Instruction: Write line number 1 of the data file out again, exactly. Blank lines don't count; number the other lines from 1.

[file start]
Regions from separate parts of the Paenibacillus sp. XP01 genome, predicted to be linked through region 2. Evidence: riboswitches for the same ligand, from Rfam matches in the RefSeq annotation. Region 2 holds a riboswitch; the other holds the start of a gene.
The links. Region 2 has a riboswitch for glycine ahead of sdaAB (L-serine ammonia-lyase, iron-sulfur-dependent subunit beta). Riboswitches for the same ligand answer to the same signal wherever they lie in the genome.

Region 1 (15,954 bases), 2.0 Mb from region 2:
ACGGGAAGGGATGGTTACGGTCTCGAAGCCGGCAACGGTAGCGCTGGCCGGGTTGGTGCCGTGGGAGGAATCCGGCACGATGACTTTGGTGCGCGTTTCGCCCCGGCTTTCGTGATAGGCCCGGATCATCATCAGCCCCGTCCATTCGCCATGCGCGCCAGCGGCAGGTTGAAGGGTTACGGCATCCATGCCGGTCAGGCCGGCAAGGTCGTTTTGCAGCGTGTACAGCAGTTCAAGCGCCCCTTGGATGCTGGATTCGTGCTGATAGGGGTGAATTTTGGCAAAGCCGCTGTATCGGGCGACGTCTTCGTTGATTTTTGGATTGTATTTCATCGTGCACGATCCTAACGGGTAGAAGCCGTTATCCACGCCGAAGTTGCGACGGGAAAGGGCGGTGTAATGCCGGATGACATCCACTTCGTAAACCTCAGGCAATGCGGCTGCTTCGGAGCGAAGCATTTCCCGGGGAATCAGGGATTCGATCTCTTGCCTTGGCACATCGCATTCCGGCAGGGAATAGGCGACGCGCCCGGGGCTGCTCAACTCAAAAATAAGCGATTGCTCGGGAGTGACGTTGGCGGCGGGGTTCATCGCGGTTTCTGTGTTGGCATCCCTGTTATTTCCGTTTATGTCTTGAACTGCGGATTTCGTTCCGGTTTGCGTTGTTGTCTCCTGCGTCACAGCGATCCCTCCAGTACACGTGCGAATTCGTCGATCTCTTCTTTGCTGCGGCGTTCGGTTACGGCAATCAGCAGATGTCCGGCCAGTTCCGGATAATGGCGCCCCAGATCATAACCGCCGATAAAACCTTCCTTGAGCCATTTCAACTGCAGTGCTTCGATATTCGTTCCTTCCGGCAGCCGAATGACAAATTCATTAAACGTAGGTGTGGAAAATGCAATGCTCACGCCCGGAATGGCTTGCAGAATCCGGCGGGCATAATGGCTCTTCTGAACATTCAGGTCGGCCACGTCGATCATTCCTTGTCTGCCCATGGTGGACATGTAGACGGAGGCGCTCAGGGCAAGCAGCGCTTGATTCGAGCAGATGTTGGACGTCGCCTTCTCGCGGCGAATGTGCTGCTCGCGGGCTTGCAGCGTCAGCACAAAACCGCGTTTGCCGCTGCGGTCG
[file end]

Regions from separate parts of the Paenibacillus sp. XP01 genome, predicted to be linked through region 2. Evidence: riboswitches for the same ligand, from Rfam matches in the RefSeq annotation. Region 2 holds a riboswitch; the other holds the start of a gene.